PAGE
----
Raymond Ward Bissell died peacefully at home with his beloved family on Saturday, October 26, after a long life filled with enthusiasm for art, architecture, antiques, gardens, and his many friends. A noted art historian specializing in Italian and Spanish Baroque art, Ward taught for 35 years at the University of Michigan. He was a passionate and exciting speaker who inspired many students and had a following of retirees who audited his classes.
Ward’s early work on the painter Artemisia Gentileschi was ground-breaking, coming long before women artists became the subject of scholarly research. He wrote several books, including Orazio Gentileschi and the Poetic Tradition in Caravaggesque Painting (1981) and Artemisia Gentileschi and the Authority of Art (1999). There were many articles and presentations, some in Italian. Ward continued his scholarly and connoisseurship activities up to a few weeks before his death, providing expertise to owners, dealers and auction houses about paintings attributed to both Orazio and Artemisia.
This warm, kind and fun-loving man was known for his corny sense of humor especially his puns. He was a huge fan of UM sports and ended every Friday lecture during football season with “Go Blue!” He loved to be surrounded by beauty, collecting art and antiques with the same verve he brought to all his endeavors. In retirement, Ward became an artist himself, making wooden wall sculptures inspired by Louise Nevelson but imbued with his own sensibility.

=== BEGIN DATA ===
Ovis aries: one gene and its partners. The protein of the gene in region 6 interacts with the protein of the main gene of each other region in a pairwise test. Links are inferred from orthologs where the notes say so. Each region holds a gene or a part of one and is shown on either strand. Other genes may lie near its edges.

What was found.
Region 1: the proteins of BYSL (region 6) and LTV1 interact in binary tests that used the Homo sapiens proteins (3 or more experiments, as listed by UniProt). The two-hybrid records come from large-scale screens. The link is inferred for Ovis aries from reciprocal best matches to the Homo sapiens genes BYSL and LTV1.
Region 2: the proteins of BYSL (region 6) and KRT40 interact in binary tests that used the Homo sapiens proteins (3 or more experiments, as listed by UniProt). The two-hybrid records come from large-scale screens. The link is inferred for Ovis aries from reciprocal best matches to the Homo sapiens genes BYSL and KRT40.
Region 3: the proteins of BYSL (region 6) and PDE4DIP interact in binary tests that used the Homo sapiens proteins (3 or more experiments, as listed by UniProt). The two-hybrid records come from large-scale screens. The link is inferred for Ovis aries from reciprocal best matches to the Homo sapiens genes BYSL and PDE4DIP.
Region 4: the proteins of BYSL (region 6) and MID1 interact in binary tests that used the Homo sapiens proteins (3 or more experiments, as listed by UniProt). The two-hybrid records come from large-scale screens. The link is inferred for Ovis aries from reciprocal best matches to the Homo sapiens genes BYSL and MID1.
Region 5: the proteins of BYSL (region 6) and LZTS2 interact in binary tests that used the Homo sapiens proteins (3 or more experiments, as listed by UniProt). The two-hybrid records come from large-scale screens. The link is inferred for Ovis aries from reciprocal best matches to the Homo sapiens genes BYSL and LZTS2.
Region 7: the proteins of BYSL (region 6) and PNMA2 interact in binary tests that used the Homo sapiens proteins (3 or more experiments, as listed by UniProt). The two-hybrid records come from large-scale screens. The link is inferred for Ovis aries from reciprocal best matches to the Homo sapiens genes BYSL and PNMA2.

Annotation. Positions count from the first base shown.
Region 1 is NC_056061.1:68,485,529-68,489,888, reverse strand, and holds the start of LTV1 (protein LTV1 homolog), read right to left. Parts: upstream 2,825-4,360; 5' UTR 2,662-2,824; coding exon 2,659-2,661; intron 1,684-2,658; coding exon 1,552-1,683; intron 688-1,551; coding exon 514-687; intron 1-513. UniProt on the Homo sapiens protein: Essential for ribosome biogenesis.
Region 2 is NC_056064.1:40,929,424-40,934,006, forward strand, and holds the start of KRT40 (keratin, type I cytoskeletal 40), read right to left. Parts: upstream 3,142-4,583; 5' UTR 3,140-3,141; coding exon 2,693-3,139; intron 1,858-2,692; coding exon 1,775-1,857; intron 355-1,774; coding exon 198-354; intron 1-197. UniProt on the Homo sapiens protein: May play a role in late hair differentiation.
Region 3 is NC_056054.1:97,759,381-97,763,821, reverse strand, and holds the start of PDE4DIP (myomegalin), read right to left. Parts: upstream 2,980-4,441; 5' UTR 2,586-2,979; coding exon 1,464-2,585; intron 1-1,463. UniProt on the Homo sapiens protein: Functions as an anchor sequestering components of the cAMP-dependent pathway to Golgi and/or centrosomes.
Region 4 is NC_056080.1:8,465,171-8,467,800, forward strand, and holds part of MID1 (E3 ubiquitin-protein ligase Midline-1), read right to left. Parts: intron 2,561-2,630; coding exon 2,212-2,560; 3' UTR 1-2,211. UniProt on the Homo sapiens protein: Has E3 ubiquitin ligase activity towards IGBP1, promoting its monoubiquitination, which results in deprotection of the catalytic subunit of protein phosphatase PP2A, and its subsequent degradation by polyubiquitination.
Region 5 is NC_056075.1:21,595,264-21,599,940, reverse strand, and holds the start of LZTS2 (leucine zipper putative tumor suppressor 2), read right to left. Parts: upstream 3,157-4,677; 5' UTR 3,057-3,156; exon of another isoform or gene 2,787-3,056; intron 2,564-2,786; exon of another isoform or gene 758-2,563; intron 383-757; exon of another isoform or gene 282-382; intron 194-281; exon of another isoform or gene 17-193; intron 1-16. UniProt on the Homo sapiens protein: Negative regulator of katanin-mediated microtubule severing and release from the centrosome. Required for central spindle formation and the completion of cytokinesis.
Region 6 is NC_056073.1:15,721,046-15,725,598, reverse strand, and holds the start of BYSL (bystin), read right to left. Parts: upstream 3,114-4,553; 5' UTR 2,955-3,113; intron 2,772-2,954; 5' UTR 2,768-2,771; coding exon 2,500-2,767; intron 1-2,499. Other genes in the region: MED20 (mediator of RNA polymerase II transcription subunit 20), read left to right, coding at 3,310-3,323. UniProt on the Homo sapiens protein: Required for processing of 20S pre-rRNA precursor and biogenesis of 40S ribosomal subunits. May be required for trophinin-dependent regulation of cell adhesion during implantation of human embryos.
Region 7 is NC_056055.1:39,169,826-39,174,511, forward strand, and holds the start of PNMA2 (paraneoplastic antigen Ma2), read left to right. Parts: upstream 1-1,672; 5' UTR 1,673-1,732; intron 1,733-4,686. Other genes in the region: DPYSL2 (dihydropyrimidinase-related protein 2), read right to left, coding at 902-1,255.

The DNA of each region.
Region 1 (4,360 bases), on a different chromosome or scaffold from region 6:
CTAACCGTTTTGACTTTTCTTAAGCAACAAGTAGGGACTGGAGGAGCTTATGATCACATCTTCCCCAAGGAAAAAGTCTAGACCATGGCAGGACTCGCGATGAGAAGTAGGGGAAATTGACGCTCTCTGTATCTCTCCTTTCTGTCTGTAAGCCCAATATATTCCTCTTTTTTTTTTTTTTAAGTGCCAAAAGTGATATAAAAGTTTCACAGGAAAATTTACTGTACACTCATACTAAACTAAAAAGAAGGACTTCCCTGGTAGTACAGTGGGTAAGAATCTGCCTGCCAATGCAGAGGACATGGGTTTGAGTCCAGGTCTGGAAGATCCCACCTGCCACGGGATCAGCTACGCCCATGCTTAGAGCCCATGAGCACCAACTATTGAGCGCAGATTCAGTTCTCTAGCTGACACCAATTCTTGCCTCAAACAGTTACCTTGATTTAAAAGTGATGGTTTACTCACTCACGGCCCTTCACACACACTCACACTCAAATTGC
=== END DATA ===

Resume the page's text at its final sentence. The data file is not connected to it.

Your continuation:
Ward was born in 1936 in New York City and graduated from Towson High School in Maryland. He attended the University of Michigan as an undergraduate student, initially in pre-dentistry; he changed his major when an art history course sparked his lifelong passion, and he went on to earn a PhD in the History of Art in 1966.
Ward taught at the University of Wisconsin for seven years. He then returned to the University of Michigan as a Professor in the Department of the History of Art in 1971. He was a popular teacher, thesis director, and advisor, and directed and taught in the UM Study abroad program in Florence Italy many times. He loved teaching with the actual works of art on hand.
He is survived by his wife of 31 years, Tina (Goldstein), their son Alex Alden Bissell, and Ward’s daughter Kathryn Reed (Rob) of Rockville, Maryland and grandchildren Adam and Lillian Reed. Also surviving are Ward’s beloved brother Robin and sister-in-law Sandy, and their children, Stephanie, Jill and Robin. Ward was very close to Tina’s family and will be missed by sisters-in-law Carrie Eder (Mickey) and Holly Goldstein, and nephew Sam Eder. Ward was preceded in death by his parents, Raymond and Irvina Bissell, and his son Mark Weston Bissell.
In accordance with Ward’s wishes there will be no funeral, but a celebration of life is planned for mid-November. In lieu of flowers, the family requests that any donations be made to either the UM Department of History of Art Undergraduate Internship Initiative or to the UM Museum of Art fund for new acquisitions. Both efforts support direct engagement with original works of art, an experience Ward believed was essential for everyone.